KPD investigated officers in alleged cheating scandal

LIHUE — The Kauai Police Department conducted an investigation into allegations that a number of its officers were involved in cheating on a proficiency test and later covering it up.

The investigation was not completed for at least two months, and afterward, police refused to turn over the results to prosecutors until compelled to do so by a court order. Still, the hundreds of pages of documents related to the investigation remain sealed, and county officials will not comment on the matter.

In the last week, Fifth Circuit Judges Randal Valenciano and Kathleen Watanabe ruled that at least some of the documents detailing KPD’s internal investigation will be admissible as evidence in two separate, unrelated cases.

Whether the information will be publicly available anytime soon, however, remains an open question. Watanabe and Valenciano reviewed the KPD report submitted by prosecutors before ordering the documents to be sealed and instructing attorneys on both sides not to share them with any third party.

The court battle over information related to the internal police investigation began in December of last year, when the county Office of the Prosecuting Attorney sent a letter to a lawyer defending Cody Safadago, a Kauai man facing negligent manslaughter charges.

The letter stated that KPD had launched an investigation concerning officers involved in handling Safadago’s case but did not provide any details regarding the nature of the allegations, stating only that the investigation “concerns matters that may affect the credibility” of the following four KPD officers: Shawn Hanna, Jason Overmyer, Joseph Himongala and Arthur Caberto.

In February, prosecutors sent an almost identical letter to a defense attorney in a separate case, naming a another officer, Lt. Jon Takamura, and a third letter, sent last month, added a sixth name to the list of KPD officers involved, Isaiah Sarsona.

The third letter, dated May 2, was addressed to Honolulu attorney Michael Green, who represents Virgil Caday, a Kauai man facing charges related to a hit-and-run incident last year. That letter gave a brief description of the KPD investigation, saying the allegations involved whether Hanna gave Himongala a copy of a test before he took it and whether the other four officers “knew and covered it up.”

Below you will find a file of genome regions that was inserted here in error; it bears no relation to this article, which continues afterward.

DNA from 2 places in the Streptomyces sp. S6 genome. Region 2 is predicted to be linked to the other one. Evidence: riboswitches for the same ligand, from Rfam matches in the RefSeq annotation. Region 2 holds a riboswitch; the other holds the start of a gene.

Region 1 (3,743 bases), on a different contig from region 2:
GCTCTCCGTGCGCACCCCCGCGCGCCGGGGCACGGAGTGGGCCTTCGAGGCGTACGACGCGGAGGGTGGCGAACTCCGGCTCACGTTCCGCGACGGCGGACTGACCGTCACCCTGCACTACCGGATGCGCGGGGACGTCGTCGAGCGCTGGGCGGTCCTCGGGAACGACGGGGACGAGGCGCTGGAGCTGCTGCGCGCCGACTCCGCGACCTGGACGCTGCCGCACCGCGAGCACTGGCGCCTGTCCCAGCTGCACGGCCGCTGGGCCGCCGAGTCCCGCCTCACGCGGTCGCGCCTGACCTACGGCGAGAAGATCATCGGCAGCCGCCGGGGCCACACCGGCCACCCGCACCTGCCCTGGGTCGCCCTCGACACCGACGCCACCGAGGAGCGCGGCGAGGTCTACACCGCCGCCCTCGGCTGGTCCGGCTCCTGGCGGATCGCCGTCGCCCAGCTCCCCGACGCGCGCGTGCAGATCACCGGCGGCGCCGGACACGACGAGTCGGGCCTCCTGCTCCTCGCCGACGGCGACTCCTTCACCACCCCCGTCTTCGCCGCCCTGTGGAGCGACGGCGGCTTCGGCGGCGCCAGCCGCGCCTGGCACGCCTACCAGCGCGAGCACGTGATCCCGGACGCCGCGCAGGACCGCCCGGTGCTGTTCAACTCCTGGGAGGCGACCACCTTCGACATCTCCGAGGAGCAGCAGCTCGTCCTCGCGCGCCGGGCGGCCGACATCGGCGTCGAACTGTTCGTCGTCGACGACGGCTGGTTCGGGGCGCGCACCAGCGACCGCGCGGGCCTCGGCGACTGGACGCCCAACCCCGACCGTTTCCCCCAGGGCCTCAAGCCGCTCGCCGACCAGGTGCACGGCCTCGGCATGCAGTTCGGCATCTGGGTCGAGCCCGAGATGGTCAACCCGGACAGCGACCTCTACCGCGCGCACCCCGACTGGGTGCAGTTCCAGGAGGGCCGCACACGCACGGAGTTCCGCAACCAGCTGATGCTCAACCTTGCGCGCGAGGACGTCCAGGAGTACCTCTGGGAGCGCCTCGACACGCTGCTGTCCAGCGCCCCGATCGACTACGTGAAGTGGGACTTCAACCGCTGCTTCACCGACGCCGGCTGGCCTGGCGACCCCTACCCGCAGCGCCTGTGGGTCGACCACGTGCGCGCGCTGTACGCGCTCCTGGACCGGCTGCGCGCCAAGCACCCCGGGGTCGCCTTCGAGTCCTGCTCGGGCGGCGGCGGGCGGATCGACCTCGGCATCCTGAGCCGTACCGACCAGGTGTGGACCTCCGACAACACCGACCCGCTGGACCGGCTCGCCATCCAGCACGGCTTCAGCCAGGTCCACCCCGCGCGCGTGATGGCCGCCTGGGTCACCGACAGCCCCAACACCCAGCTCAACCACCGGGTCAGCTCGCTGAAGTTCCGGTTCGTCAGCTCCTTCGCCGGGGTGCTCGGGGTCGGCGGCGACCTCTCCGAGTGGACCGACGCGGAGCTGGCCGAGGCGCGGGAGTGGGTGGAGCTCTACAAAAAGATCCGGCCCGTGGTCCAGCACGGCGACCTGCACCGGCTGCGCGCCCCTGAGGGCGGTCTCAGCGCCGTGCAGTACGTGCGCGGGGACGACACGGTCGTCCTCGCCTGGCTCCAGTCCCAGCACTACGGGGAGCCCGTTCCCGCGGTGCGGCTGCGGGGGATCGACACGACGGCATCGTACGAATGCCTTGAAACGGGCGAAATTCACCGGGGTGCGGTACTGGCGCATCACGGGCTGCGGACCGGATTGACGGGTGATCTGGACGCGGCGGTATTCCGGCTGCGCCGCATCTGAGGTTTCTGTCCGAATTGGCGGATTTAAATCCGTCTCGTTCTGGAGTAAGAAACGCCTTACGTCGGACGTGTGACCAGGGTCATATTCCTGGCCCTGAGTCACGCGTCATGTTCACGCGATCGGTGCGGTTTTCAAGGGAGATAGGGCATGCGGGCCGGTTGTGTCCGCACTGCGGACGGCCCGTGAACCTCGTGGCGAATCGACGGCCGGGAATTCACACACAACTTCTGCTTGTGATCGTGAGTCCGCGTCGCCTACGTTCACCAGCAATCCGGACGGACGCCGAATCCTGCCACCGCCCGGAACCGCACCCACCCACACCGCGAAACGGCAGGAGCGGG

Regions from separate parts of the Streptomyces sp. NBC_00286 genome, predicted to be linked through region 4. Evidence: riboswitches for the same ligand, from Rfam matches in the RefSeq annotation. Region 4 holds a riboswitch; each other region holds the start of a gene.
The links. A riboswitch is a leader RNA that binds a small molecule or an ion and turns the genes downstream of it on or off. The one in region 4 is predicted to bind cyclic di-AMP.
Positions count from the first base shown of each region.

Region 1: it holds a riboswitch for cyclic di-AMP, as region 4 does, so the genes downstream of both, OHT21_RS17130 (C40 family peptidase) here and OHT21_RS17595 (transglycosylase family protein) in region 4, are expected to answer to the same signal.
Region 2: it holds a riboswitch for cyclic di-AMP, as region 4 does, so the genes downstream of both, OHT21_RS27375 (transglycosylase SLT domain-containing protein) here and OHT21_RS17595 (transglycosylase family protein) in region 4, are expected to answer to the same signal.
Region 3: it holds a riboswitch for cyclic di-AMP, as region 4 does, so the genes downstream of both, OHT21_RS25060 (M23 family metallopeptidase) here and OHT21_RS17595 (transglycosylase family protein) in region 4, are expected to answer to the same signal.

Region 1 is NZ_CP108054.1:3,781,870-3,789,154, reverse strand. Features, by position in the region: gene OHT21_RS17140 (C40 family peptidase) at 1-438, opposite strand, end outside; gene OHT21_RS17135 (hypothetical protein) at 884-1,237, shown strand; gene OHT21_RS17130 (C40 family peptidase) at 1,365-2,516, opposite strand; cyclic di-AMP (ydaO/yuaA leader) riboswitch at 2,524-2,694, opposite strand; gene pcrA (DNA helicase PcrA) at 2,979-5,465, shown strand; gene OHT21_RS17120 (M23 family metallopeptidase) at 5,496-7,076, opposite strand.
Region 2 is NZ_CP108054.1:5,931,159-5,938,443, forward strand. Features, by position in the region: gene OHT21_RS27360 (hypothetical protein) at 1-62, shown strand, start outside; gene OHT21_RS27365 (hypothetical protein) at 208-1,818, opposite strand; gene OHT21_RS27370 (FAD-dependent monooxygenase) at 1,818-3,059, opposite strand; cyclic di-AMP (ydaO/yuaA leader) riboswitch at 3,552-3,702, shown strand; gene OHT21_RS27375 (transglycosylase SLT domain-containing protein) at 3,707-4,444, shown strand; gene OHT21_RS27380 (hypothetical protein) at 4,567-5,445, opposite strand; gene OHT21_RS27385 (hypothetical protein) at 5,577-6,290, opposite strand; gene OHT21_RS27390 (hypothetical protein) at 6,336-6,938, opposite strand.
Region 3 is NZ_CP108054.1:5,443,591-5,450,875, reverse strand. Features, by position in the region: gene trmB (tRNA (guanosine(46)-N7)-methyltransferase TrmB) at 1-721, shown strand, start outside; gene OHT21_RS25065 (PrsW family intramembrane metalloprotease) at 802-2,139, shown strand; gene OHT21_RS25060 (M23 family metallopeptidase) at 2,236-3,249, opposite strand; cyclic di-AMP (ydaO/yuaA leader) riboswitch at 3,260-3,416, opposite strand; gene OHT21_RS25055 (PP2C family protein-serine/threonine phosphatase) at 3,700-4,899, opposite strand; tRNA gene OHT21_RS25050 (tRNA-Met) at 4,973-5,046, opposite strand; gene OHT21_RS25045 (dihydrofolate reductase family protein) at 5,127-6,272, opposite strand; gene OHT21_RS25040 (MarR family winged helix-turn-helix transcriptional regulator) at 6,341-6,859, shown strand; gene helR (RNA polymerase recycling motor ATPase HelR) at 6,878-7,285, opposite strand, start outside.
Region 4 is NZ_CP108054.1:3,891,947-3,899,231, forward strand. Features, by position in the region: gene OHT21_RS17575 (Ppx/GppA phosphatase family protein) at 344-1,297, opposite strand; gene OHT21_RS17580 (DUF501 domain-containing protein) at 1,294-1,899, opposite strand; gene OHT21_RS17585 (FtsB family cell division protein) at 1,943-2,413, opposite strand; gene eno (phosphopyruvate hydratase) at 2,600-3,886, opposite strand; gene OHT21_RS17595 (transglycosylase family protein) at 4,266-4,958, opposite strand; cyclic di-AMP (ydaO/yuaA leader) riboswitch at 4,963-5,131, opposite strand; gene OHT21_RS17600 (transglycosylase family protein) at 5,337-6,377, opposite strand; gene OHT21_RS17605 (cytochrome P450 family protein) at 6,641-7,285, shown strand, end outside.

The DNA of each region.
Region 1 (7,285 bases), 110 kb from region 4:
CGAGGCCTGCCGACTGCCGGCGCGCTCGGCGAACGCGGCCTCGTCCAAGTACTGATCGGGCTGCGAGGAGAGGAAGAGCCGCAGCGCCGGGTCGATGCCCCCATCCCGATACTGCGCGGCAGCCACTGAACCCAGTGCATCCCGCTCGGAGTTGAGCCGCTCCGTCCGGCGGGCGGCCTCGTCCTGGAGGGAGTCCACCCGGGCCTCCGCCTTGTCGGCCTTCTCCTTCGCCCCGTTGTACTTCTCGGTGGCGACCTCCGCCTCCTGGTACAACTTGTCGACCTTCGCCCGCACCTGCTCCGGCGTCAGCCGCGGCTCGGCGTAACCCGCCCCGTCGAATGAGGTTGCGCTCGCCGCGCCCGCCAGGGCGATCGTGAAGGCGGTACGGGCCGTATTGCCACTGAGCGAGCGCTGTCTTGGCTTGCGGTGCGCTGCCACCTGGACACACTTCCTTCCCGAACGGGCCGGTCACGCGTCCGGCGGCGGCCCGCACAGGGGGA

In a memo asking the court to compel prosecutors to release internal KPD documents, Green said the investigation involved “officers who were the subject of what appears to be crimes relating to their employment.”

According to Green’s memo, the information contained in the KPD’s report “may potentially affect whether the state will proceed to trial,” because the officers involved “are all potential witnesses in the Caday indictment, and their credibility is of paramount importance in resolving the case.”

In an interview last week Green said that if KPD officers were in fact caught cheating on the test, it could have wider implications as well, possibly undermining police investigations in other cases if their ethics are called into question.

The court battle over the KPD records has gone on now for over six months. Shortly after receiving the first letter in December, Safadago’s lawyer, Emmanuel Guerrero, filed a motion in court, asking Valenciano to force prosecutors to turn over documents related to the internal investigation.

For months, police ignored prosecutors’ requests. The letter sent by the prosecuting attorney’s office in December said it had asked police for the documents, but added, “to date, we have not received any.” Over two months later, prosecutors claimed police still refused to comply.

Prosecutors made some progress a short time later, after a judge ordered the release of certain records pertaining to the investigation, but the May 2 letter says despite requests for all police files on the matter, “KPD did not supply any such records.”

Court records give few clues about how the investigation was conducted or what it revealed. According to the minutes of a court hearing in February, Deputy County Prosecutor Peter Morimoto said a report of the investigation had been completed and was pending a determination to be made by the police chief at an administrative hearing to be held two weeks later.